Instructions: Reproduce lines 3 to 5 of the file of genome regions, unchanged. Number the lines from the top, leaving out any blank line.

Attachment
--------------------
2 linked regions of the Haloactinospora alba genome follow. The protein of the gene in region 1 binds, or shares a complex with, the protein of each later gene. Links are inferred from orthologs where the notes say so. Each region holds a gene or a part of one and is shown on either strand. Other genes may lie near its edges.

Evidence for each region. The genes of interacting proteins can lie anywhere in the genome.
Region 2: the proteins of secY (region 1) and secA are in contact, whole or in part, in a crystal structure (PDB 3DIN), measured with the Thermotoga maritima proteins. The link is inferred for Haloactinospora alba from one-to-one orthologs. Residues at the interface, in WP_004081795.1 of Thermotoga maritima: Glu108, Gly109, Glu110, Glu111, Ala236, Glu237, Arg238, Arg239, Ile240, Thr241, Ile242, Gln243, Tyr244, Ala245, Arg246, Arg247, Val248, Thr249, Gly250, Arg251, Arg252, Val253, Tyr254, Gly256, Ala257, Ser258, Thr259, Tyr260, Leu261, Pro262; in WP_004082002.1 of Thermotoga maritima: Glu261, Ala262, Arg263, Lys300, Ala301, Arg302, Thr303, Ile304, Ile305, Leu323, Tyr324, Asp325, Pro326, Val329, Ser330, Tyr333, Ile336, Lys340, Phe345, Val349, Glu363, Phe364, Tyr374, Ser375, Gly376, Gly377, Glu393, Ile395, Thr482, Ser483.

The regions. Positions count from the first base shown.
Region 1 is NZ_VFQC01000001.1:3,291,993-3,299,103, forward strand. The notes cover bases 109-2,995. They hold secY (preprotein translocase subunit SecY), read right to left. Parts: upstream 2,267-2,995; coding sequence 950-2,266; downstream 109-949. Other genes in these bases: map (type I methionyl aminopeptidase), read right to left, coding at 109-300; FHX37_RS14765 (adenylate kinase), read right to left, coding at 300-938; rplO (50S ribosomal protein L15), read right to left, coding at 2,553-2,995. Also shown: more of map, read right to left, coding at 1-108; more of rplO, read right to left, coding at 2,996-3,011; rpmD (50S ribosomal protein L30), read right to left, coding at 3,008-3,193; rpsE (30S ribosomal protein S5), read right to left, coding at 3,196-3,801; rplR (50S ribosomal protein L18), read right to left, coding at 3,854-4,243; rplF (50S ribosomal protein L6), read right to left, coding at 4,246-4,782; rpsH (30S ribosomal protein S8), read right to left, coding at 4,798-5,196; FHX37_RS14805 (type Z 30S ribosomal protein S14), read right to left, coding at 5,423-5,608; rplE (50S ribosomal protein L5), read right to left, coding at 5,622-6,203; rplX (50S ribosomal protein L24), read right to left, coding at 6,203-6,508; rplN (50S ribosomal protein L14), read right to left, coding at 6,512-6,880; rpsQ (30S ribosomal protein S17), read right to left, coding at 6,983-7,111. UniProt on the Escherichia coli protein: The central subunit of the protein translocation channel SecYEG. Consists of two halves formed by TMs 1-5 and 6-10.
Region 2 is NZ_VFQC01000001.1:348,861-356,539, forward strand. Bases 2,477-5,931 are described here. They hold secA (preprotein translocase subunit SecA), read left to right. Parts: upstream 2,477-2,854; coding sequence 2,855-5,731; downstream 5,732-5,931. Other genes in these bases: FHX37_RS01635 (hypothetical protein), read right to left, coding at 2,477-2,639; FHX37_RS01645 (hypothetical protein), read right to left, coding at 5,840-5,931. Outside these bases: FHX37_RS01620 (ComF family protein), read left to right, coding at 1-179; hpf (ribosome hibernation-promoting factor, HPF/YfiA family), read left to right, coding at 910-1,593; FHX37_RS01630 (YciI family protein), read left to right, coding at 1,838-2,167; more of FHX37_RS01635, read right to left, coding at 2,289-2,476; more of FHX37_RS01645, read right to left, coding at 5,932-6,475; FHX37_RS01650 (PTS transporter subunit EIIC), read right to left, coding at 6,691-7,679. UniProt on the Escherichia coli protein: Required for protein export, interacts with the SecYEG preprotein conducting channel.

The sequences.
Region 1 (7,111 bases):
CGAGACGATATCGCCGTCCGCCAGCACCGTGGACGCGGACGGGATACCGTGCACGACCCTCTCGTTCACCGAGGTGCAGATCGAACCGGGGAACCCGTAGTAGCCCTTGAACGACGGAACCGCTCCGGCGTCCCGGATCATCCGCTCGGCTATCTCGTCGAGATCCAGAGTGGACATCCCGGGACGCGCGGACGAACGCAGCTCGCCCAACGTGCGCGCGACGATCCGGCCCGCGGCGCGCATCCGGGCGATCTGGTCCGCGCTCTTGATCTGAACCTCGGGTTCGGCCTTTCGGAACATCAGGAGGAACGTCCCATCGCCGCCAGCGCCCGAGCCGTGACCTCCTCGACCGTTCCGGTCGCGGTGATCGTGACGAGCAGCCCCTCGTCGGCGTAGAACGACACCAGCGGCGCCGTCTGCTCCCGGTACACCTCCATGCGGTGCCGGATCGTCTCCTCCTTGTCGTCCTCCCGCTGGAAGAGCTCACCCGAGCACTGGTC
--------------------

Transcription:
Region 2: the proteins of secY (region 1) and secA are in contact, whole or in part, in a crystal structure (PDB 3DIN), measured with the Thermotoga maritima proteins. The link is inferred for Haloactinospora alba from one-to-one orthologs. Residues at the interface, in WP_004081795.1 of Thermotoga maritima: Glu108, Gly109, Glu110, Glu111, Ala236, Glu237, Arg238, Arg239, Ile240, Thr241, Ile242, Gln243, Tyr244, Ala245, Arg246, Arg247, Val248, Thr249, Gly250, Arg251, Arg252, Val253, Tyr254, Gly256, Ala257, Ser258, Thr259, Tyr260, Leu261, Pro262; in WP_004082002.1 of Thermotoga maritima: Glu261, Ala262, Arg263, Lys300, Ala301, Arg302, Thr303, Ile304, Ile305, Leu323, Tyr324, Asp325, Pro326, Val329, Ser330, Tyr333, Ile336, Lys340, Phe345, Val349, Glu363, Phe364, Tyr374, Ser375, Gly376, Gly377, Glu393, Ile395, Thr482, Ser483.

The regions. Positions count from the first base shown.
Region 1 is NZ_VFQC01000001.1:3,291,993-3,299,103, forward strand. The notes cover bases 109-2,995. They hold secY (preprotein translocase subunit SecY), read right to left. Parts: upstream 2,267-2,995; coding sequence 950-2,266; downstream 109-949. Other genes in these bases: map (type I methionyl aminopeptidase), read right to left, coding at 109-300; FHX37_RS14765 (adenylate kinase), read right to left, coding at 300-938; rplO (50S ribosomal protein L15), read right to left, coding at 2,553-2,995. Also shown: more of map, read right to left, coding at 1-108; more of rplO, read right to left, coding at 2,996-3,011; rpmD (50S ribosomal protein L30), read right to left, coding at 3,008-3,193; rpsE (30S ribosomal protein S5), read right to left, coding at 3,196-3,801; rplR (50S ribosomal protein L18), read right to left, coding at 3,854-4,243; rplF (50S ribosomal protein L6), read right to left, coding at 4,246-4,782; rpsH (30S ribosomal protein S8), read right to left, coding at 4,798-5,196; FHX37_RS14805 (type Z 30S ribosomal protein S14), read right to left, coding at 5,423-5,608; rplE (50S ribosomal protein L5), read right to left, coding at 5,622-6,203; rplX (50S ribosomal protein L24), read right to left, coding at 6,203-6,508; rplN (50S ribosomal protein L14), read right to left, coding at 6,512-6,880; rpsQ (30S ribosomal protein S17), read right to left, coding at 6,983-7,111. UniProt on the Escherichia coli protein: The central subunit of the protein translocation channel SecYEG. Consists of two halves formed by TMs 1-5 and 6-10.